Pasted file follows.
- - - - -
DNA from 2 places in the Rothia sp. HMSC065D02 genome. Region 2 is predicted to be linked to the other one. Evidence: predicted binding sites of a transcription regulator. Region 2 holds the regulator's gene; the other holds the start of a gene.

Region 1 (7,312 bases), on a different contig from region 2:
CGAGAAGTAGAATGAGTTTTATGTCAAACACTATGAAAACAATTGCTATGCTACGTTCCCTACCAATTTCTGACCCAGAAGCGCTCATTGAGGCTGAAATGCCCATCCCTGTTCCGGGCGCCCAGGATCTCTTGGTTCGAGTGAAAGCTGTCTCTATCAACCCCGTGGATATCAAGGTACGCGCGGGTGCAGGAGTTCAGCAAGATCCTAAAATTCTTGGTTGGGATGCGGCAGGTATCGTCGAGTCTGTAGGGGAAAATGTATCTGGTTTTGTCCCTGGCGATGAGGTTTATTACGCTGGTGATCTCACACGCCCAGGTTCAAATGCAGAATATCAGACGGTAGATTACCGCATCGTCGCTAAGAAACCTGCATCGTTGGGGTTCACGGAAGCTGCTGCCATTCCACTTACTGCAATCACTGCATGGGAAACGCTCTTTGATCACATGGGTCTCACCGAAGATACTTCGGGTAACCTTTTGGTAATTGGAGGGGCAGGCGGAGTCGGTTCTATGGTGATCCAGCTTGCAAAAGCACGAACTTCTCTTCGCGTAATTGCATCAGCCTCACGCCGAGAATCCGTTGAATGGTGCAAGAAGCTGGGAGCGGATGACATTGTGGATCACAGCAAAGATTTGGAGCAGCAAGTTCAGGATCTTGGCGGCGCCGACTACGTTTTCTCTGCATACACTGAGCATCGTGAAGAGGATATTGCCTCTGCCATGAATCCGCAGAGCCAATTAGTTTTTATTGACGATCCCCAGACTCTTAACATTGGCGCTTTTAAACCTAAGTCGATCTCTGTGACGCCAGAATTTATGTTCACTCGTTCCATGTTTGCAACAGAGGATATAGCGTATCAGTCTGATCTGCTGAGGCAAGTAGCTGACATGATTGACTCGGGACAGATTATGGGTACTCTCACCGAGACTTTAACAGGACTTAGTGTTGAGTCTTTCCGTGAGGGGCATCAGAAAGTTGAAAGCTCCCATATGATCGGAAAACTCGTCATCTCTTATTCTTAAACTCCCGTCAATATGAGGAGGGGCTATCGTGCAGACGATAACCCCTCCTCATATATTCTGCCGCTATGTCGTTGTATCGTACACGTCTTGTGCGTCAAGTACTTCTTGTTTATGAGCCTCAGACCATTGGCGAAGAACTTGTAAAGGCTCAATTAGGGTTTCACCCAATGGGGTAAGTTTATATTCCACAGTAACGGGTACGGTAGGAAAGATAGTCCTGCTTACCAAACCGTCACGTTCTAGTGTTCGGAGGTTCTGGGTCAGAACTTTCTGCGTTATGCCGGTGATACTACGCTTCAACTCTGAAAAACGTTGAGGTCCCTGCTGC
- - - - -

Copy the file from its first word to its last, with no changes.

DNA from 2 places in the Rothia sp. HMSC065D02 genome. Region 2 is predicted to be linked to the other one. Evidence: predicted binding sites of a transcription regulator. Region 2 holds the regulator's gene; the other holds the start of a gene.

Region 1 (7,312 bases), on a different contig from region 2:
CGAGAAGTAGAATGAGTTTTATGTCAAACACTATGAAAACAATTGCTATGCTACGTTCCCTACCAATTTCTGACCCAGAAGCGCTCATTGAGGCTGAAATGCCCATCCCTGTTCCGGGCGCCCAGGATCTCTTGGTTCGAGTGAAAGCTGTCTCTATCAACCCCGTGGATATCAAGGTACGCGCGGGTGCAGGAGTTCAGCAAGATCCTAAAATTCTTGGTTGGGATGCGGCAGGTATCGTCGAGTCTGTAGGGGAAAATGTATCTGGTTTTGTCCCTGGCGATGAGGTTTATTACGCTGGTGATCTCACACGCCCAGGTTCAAATGCAGAATATCAGACGGTAGATTACCGCATCGTCGCTAAGAAACCTGCATCGTTGGGGTTCACGGAAGCTGCTGCCATTCCACTTACTGCAATCACTGCATGGGAAACGCTCTTTGATCACATGGGTCTCACCGAAGATACTTCGGGTAACCTTTTGGTAATTGGAGGGGCAGGCGGAGTCGGTTCTATGGTGATCCAGCTTGCAAAAGCACGAACTTCTCTTCGCGTAATTGCATCAGCCTCACGCCGAGAATCCGTTGAATGGTGCAAGAAGCTGGGAGCGGATGACATTGTGGATCACAGCAAAGATTTGGAGCAGCAAGTTCAGGATCTTGGCGGCGCCGACTACGTTTTCTCTGCATACACTGAGCATCGTGAAGAGGATATTGCCTCTGCCATGAATCCGCAGAGCCAATTAGTTTTTATTGACGATCCCCAGACTCTTAACATTGGCGCTTTTAAACCTAAGTCGATCTCTGTGACGCCAGAATTTATGTTCACTCGTTCCATGTTTGCAACAGAGGATATAGCGTATCAGTCTGATCTGCTGAGGCAAGTAGCTGACATGATTGACTCGGGACAGATTATGGGTACTCTCACCGAGACTTTAACAGGACTTAGTGTTGAGTCTTTCCGTGAGGGGCATCAGAAAGTTGAAAGCTCCCATATGATCGGAAAACTCGTCATCTCTTATTCTTAAACTCCCGTCAATATGAGGAGGGGCTATCGTGCAGACGATAACCCCTCCTCATATATTCTGCCGCTATGTCGTTGTATCGTACACGTCTTGTGCGTCAAGTACTTCTTGTTTATGAGCCTCAGACCATTGGCGAAGAACTTGTAAAGGCTCAATTAGGGTTTCACCCAATGGGGTAAGTTTATATTCCACAGTAACGGGTACGGTAGGAAAGATAGTCCTGCTTACCAAACCGTCACGTTCTAGTGTTCGGAGGTTCTGGGTCAGAACTTTCTGCGTTATGCCGGTGATACTACGCTTCAACTCTGAAAAACGTTGAGGTCCCTGCTGC